Sleeping is supposed to restore your energy and this is why we sleep when tired. What happens when you are still feeling tired after waking up? You did not have restorative sleep. Restorative sleep is that experience that sleep has been sufficiently refreshing and reenergizing. Sufficient and restorative sleep is critical for optimum physical and mental health. Ideally, we experience four stages of sleep, they are:
This stage begins the sleep process and lasts for as little as 5 minutes into sleep. It is the lightest sleep and it’s easy to wake up at this stage
Stage 2 (N2)
This is a period of light sleep before you move into a deeper sleep. At this stage, it is fairly easy to be awoken from sleep. According to the American foundation, people spend 50% of their sleep time in this stage, it is the longest-lasting phase of sleep. In this phase, you become less aware of your surroundings, your temperature drops, your eye movements stop and your breathing becomes slow.
Stage 3 (N3&N4)
You have entered deep sleep, during which your body performs maintenance and repair all the way down to the cellular level. This is the phase where sleep becomes refreshing and restorative. Specifically, your body cells start to repair and rebuild, and your immunity is strengthened to fight illnesses and infections. In this period of sleep, noises and activities around you may not wake you up from sleep.
Stage 5(REM sleep)
Rapid eye movement (REM) is the stage where you begin to dream. This stage begins approximately 90 minutes after falling asleep. Mental processes such as the storage of information and memories occur at this phase of sleep.
When you don’t get enough sleep, or consistently experience interruptions of this stages, you will struggle with the following:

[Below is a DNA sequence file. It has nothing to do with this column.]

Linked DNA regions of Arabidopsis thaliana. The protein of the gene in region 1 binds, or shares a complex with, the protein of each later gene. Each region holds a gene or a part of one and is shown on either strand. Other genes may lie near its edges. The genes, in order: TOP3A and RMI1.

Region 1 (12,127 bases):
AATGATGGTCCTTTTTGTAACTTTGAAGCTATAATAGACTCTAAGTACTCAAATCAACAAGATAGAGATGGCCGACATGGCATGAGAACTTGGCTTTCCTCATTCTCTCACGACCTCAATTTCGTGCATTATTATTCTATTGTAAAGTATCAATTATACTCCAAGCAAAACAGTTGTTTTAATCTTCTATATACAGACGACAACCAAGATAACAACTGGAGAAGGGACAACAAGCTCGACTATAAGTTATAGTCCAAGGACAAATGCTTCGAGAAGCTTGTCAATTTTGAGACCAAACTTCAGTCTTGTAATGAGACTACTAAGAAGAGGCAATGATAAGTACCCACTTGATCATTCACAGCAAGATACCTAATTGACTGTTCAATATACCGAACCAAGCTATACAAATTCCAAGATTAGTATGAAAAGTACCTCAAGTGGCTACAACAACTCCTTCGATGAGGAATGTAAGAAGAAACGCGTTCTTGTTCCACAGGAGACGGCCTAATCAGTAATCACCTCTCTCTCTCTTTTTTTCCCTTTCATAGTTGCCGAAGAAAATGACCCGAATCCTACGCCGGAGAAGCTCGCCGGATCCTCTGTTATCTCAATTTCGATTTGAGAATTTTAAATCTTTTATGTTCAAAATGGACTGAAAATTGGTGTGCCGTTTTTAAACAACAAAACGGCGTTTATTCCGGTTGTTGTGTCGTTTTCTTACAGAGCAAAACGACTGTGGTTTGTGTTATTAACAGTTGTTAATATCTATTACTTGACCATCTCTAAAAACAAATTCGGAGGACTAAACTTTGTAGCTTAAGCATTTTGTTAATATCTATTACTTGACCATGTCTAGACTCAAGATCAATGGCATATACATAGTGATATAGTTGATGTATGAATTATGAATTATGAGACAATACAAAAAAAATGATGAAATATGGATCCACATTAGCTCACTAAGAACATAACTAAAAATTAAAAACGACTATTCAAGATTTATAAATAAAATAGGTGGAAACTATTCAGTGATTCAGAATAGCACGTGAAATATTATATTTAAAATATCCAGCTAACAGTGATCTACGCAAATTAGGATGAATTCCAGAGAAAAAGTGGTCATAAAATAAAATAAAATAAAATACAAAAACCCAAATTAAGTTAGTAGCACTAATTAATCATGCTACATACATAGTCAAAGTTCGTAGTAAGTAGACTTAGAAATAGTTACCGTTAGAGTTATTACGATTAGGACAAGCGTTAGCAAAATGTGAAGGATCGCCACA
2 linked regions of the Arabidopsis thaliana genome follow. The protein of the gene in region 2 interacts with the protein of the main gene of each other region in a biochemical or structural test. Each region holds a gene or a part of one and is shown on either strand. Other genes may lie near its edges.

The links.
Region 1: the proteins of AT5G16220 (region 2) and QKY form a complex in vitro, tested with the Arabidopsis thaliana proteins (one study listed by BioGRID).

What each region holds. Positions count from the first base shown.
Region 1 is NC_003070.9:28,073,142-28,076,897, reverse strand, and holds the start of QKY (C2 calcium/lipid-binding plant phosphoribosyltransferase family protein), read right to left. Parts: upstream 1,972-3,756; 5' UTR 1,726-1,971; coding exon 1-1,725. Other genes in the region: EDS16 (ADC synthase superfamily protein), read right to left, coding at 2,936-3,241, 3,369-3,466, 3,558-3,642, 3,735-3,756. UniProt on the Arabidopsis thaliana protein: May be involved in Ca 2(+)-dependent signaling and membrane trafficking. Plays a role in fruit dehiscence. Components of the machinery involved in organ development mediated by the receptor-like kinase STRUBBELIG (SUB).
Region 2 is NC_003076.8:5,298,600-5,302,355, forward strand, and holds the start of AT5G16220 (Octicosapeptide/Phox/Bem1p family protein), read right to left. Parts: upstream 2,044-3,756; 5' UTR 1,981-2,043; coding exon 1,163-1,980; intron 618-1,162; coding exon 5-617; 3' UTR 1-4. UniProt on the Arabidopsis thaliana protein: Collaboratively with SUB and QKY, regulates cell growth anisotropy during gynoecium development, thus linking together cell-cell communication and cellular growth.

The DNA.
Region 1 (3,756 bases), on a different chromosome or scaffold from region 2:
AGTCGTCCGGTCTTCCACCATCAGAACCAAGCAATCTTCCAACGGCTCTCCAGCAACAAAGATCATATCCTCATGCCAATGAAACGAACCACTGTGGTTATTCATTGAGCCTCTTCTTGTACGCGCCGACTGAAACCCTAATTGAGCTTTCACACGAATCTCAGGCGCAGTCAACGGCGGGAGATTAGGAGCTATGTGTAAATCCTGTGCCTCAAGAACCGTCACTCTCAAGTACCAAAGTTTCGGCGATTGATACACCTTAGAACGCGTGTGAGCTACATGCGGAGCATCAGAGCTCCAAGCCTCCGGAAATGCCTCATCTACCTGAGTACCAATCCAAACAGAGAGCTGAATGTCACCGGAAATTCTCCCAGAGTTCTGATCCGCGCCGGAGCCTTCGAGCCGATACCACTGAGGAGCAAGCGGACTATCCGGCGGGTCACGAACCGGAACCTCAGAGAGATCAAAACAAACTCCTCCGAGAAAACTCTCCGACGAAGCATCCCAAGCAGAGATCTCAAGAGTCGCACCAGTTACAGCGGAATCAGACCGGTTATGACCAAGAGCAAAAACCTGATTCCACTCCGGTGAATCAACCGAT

Making rational decisions
Handling situations and proffering solutions
Learning and concentration
These stages interact to give you a restorative sleep. While stages 1 and 2 contribute little to refreshing and restoring our bodies and minds, stage 3(Deep sleep) enhances your physical wellbeing whereas stage 4 (REM) is geared towards optimum mental functioning.
These tips will help you have a healthy, restorative sleep:
Go to bed early
Sleep is not a waste of time and going to bed early is not a sign of unproductivity as most people wrongly think. You should practice giving sleep a top priority every day. The night of time in which you sleep makes the difference in terms of the quality and quantity of sleep you get. Consistently go to bed and wake up at the same time, this will help your body adapt to a sleep pattern. While there may not be a perfect time to lie in, however, if you hit the bed very late, say 3 am, you will most likely experience a reduction in deep, restorative sleep which may leave you disoriented the next day. Read also: How healthy sleep set up for success
Avoid things that disrupt your sleep
Frequent bathroom trips, exposure to phones, televisions, computers, gaming systems and other gadgets that are stimulating and disruptive can ruin your ability to have restorative sleep. Also, some people share the bedroom with their pets. Most pet owners, 53% of 60% surveyed reported that their pets disrupt their sleep. So, it’s advisable you remove your pets from the bedroom if it interrupts your sleep. Again, eliminate other things that distract you, these include work activities that end in your sleep time.
- Do not eat everything and anything in the evening
If you want to have restorative sleep, you must control your food habit. There are foods that sabotage your sleep resulting in a non-restorative sleep. Also, minimize the intake of alcohol, nicotine and caffeine. Specifically, do not take drinks such as coffee, tea, chocolate, ice cream, yoghurt and some carbonated drinks close to bedtime.
- Create an appealing sleep environment
Make sure your sleep environment is enchanting-calm, cool, dark and cosy. It should be all about sleep. By keeping a cool room, your body drifts to dreamland easily. Besides, a dark and quiet room minimizes disruptions that may wake you up. This will help you have a better sleep.
- Do not procrastinate sleep
You must learn to prioritize sleep every day. Many people are culprits of revenge bedtime procrastination and this affects the ability to get sufficient sleep. Too often, we steal into our sleep time by engaging in pleasurable activities in a bid to have “me” time. This may seem rewarding but will result in non-restorative sleep.
Use a quality mattress & pillow
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